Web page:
1995, several cities — including Bremerton, Pearl Harbor, and Long
Beach, Calif. — petitioned to become its permanent home. Hawaii, of
No matter the argument about where the ship belongs, it serves
its purpose at the Arizona memorial in Pearl Harbor. As one of our
commenters put it, the Missouri provides a “period” to the
memorial’s statement on the attacks on Pearl Harbor.
So while I was there, taking it all in, I thought I’d bring a
little back for my fellow Bremertonians. It may not be the ship,
but these images from the tour are going to have to suffice. Also
included at the end of the slideshow are photos of the Arizona
memorial so you can read the sentence backward. (If you also have
visited the Mo in Bremerton or there, e-mail me photos or post a
link to them in a comment.)
Deborah Jackson, who wants Bremerton residents to write in her
name for mayor in November, plans to hold a meeting Thursday in
which she will discuss:
A. A warrant for her arrest in Oklahoma;
B. Another misdemeanor;
C. What is going on with the Bremerton School District;
D. Anything else we might ask about her run for mayor.
That’s the information I received by telephone. She plans to
send an e-mail out with the details. I don’t know if this is
technically a public event or invite-only. I’ll update you when I
know. The event is at 2 p.m. Thursday at 853 Sixth St. in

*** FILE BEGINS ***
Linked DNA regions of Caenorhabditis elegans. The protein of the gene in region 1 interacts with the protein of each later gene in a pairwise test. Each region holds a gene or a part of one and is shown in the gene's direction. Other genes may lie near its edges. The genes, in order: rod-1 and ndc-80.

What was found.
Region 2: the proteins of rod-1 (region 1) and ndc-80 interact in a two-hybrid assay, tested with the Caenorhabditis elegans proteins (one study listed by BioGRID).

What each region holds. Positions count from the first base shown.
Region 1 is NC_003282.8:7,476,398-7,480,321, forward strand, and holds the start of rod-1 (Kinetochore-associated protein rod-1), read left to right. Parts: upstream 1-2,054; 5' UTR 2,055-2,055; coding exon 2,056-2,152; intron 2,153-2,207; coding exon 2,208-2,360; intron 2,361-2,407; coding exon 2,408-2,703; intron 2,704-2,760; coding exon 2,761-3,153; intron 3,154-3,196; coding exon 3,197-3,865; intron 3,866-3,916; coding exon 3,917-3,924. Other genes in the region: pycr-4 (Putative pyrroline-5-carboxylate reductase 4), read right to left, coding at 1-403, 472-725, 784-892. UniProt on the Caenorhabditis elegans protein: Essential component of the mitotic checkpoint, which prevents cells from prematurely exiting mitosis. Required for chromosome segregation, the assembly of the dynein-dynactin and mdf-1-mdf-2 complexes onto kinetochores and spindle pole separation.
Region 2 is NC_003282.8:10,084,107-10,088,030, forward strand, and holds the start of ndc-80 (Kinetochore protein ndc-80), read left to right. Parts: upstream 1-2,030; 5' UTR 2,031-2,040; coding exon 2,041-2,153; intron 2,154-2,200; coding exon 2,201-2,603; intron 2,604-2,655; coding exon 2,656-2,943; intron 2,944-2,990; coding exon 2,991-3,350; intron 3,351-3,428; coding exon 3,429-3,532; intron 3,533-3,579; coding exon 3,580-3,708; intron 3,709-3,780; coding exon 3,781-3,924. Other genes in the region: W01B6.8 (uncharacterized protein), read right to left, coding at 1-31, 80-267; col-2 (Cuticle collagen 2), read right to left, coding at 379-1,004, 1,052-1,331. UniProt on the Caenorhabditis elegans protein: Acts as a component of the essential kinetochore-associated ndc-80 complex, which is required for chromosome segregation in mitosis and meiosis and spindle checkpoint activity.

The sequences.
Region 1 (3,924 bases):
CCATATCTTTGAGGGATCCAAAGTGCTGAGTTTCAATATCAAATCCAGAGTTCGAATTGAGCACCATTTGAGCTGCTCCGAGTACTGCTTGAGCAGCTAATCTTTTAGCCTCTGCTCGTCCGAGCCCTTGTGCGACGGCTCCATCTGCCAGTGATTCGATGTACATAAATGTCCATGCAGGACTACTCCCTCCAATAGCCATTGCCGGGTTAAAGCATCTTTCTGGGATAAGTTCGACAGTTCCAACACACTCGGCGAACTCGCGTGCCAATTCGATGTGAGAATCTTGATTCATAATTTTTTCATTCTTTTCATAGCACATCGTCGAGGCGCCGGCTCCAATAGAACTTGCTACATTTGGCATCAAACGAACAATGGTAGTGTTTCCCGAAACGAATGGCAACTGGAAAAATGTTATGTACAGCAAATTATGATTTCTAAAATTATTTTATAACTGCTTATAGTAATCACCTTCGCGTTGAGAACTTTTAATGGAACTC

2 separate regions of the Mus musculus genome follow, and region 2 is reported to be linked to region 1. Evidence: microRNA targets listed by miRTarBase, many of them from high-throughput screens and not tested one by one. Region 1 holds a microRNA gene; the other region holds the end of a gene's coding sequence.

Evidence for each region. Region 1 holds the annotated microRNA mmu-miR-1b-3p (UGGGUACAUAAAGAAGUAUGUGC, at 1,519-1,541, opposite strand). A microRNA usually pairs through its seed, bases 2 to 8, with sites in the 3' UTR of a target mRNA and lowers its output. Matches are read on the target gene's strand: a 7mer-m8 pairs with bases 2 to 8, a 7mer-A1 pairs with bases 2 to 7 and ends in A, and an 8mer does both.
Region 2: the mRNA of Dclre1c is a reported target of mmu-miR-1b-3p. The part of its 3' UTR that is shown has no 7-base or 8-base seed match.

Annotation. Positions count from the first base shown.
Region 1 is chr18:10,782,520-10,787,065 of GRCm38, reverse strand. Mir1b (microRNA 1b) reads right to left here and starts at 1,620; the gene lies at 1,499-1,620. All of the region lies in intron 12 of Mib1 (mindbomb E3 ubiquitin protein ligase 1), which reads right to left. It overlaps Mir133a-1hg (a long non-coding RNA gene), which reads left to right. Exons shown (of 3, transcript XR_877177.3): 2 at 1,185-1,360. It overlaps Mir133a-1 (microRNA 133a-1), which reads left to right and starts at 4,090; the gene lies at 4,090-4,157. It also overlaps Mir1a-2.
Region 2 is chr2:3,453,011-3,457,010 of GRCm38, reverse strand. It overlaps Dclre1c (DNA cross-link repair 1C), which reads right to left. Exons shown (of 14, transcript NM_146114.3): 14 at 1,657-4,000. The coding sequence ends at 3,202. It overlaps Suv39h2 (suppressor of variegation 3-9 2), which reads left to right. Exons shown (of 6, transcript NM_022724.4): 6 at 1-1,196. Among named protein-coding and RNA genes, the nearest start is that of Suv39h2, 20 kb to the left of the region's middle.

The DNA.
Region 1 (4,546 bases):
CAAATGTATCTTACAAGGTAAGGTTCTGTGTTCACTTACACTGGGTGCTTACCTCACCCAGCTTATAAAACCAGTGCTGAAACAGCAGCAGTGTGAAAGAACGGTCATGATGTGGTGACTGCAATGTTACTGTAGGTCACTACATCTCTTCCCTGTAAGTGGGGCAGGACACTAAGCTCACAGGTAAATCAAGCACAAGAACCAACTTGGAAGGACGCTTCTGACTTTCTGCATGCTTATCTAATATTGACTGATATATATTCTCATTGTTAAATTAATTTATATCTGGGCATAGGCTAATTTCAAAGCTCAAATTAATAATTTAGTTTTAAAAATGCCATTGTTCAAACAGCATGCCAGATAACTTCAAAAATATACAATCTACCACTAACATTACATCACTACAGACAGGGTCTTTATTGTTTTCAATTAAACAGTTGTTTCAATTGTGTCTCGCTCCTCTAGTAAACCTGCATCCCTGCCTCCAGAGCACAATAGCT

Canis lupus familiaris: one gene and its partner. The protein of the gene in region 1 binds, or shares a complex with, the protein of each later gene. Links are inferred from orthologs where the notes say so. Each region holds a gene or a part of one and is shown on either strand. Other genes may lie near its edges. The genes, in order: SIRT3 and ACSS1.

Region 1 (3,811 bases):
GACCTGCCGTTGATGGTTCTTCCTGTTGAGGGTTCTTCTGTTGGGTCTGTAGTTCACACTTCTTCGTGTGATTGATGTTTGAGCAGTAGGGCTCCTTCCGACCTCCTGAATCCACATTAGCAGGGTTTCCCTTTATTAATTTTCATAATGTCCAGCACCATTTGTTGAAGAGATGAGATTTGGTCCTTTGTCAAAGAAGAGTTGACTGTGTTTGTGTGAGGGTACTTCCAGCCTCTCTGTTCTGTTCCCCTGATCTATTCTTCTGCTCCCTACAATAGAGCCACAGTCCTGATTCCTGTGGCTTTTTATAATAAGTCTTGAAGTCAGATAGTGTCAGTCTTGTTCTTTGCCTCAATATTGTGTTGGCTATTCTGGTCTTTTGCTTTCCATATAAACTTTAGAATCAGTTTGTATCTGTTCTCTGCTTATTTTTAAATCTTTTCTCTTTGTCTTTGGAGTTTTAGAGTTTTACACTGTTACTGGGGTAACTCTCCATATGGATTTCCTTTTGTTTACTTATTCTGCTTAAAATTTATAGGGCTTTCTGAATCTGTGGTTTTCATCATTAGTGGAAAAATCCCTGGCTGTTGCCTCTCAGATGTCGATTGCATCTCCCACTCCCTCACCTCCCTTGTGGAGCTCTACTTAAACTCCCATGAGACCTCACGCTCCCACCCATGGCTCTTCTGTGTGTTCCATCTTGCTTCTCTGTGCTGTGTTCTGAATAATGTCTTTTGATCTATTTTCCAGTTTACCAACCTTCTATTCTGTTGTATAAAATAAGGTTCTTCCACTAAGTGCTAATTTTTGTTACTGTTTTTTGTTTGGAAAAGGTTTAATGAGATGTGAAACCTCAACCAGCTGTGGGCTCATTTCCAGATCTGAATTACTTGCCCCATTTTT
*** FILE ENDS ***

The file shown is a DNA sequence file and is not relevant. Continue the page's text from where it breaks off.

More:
Bremerton, the Kitsap Business Center.
UPDATE: I received the e-mail and it had less information than
what I had above, except for the name.
You are invited to a mayoral facts; Disclosure Forum!
Date: Thursday, 10/8/2009
Place: Kitsap Business Center 853 6th Street Bremerton Washington
I’m posting the press release from the Secretary of State’s
office without making any “ha-ha” remarks to my good friends who
live and work across the Sinclair Inlet from Bremerton. Isn’t that
big of me?
This is the second Kitsap resident to be honored in this way be
the state. The first was former Bremerton Sun writer Adele
I’m hoping to interview Ms. Walker on Monday.
`Legacy’ honors civil rights pioneer Lillian
OLYMPIA – A 95-year-old Bremerton civil rights pioneer is the
latest Washingtonian to have her life story told by The Legacy
Project, the oral history program established in 2008 by the Office
of the Secretary of State.
Lillian Walker helped found the Bremerton branch of the NAACP in
1943 and went on to serve as state NAACP secretary. She was
conducting sit-ins and filing civil rights lawsuits when Martin
Luther King was in Junior High.
A biography and an oral biography based on sit-down interviews,
plus photos and other materials, have just been posted at
A rollout ceremony is planned for 2 p.m. on August 11 in
Secretary of State Reed’s office at the Capitol, featuring remarks
by Congressman Norm Dicks, Reed, chief oral historian John Hughes,
and Dianne Robinson, Bremerton councilwoman and co-founder of the
Kitsap County Black Historical Society. The ceremony will be
televised by TVW and available on streaming video at